Small scale vacuum resin infusion.
26'th July 2006.
But working on the model scale is a little
different and that is what this page is about.
I have occasionally done something crudely resembling vacuum infusion by simply adding resin into the bottom of a plastic bag, placing my “job” next to it, then a resin trap made of tissue paper and shoving a vacuum line into the open end and then sealing the bag around it.
This kind of works (sometimes) but there is the same time pressure that you have with other wet layups - you have resin with a limited working time and the clock is ticking. When things go wrong things can get really messy really quickly. The other problem was the infusion was slow and unless I helped it along I could only get around 50mm infused before the resin gelled.
A bit of research (including the links above)
pointed to the lack of a resin transport/flow layer as the reason
to this slowness.
I tested hessian, chux wipes, paper towel and cotton flannelette. I would also have liked to test – cotton towel, wool, shade cloth, geo-textile and of course real flow media.
The set-up (click to enlarge).
Infusion port (yellow disk on the left).
I turned a disk of plastic on my lathe (LDPE, re-melted milk bottle tops). The disk has a hole bored in it which will take a syringe nozzle with a tight fit. I also machined a hollow around the hole. It might be beneficial to have some radial groves on the underside but this one doesn't. The disk is placed inside the plastic bag, after the vacuum is drawn and everything is sitting in place – a syringe is jammed into the hole. Today the plastic didn't puncture when I did this, so I had to remove it and break the seal with a drill bit. This has to be an air tight seal. The reason I machined a depression is so resin can be poured there as a leak test and leak inhibitor. Having a pool of resin there could also allow the hole to be unplugged under certain circumstances without letting air in - I will explain why later.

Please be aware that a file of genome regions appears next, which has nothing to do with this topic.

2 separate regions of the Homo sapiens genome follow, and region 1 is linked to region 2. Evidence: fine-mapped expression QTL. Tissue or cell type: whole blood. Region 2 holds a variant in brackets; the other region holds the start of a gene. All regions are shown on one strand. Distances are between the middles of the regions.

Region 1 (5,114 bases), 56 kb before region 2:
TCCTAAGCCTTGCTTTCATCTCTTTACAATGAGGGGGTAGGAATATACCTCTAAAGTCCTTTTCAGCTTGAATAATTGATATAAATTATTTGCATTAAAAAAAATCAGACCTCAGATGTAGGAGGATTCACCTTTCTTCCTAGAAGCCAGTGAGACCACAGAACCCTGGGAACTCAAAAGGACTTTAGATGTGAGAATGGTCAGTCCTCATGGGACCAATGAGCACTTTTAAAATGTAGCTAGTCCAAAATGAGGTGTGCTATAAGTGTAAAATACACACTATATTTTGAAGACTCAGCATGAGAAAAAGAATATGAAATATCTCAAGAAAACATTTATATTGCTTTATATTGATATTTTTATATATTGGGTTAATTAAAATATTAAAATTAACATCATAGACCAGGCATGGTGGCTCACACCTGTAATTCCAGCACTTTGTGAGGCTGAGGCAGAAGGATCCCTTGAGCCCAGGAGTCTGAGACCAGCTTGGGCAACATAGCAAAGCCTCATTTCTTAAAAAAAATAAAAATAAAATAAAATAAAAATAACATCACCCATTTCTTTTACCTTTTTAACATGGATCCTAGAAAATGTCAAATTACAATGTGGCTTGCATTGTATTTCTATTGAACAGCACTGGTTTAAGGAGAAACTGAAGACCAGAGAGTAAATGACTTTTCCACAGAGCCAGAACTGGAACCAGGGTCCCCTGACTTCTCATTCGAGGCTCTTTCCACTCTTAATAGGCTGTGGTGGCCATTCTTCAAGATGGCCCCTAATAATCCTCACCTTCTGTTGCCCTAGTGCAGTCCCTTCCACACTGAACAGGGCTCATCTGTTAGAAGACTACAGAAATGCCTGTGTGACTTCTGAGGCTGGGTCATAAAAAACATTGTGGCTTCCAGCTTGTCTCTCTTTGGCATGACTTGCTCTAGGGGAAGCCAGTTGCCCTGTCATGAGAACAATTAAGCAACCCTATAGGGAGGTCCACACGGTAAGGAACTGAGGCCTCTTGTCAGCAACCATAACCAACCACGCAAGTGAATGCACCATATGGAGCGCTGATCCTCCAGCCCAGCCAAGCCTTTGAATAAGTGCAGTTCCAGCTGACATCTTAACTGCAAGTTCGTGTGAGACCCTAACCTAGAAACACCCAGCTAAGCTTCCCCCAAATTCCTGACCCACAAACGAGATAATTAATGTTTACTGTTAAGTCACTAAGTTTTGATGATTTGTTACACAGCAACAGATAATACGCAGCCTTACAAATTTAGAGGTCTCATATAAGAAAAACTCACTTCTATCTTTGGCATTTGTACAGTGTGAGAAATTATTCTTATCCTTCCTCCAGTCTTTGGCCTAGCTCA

I choose this LDPE plastic because resin doesn't bond to it. I'm sure there are many alternatives to what I've done. I would suggest a rubber suction cap or a large pencil eraser could also be easily modified for this purpose.
Underneath the port I placed a strip cut from a scouring pad to give a low resistance path for the incoming resin.
vacuum port (white disk on the right).
trap (at the back).
I poured 25ml of resin into the 25ml syringe. The
resin infused fairly rapidly. I immediately mixed another batch
and only 5ml of the first batch was left when I was ready. The
pad rapidly saturated and the resin appeared to be boiling. Resin
pooled inside the bag near the port. As soon as the resin front
hit the hessian it was clear this was going to win the race. The
resin travelled along the hessian about twice as fast as through
the glass. The hessian is supplying resin to the surrounding area
as well so it would be even faster if the entire surface was
covered with it. The chux and paper towel didn't seem to help at
all, the chux is only in ahead because it is getting resin from
the hessian as well.
Something to ponder.
infusion the pressure inside the bag near the infusion port is
close to ambient. Resin pools here and the laminate is not being
compacted as we would like. The pressure in this region only
drops after the resin inflow has been stopped and excess resin is
removed from the area as it flows toward the exit.
Today's test laminate is carbon fibre, four layers of 135 GSM cloth (25/75 weave). The flow material is shade cloth. The enkafusion flow material is under the two ports. Note the the infusion port is still sealed in the above photo. Inserting the syringe punctured the plastic and the port worked perfectly.
This is what happened.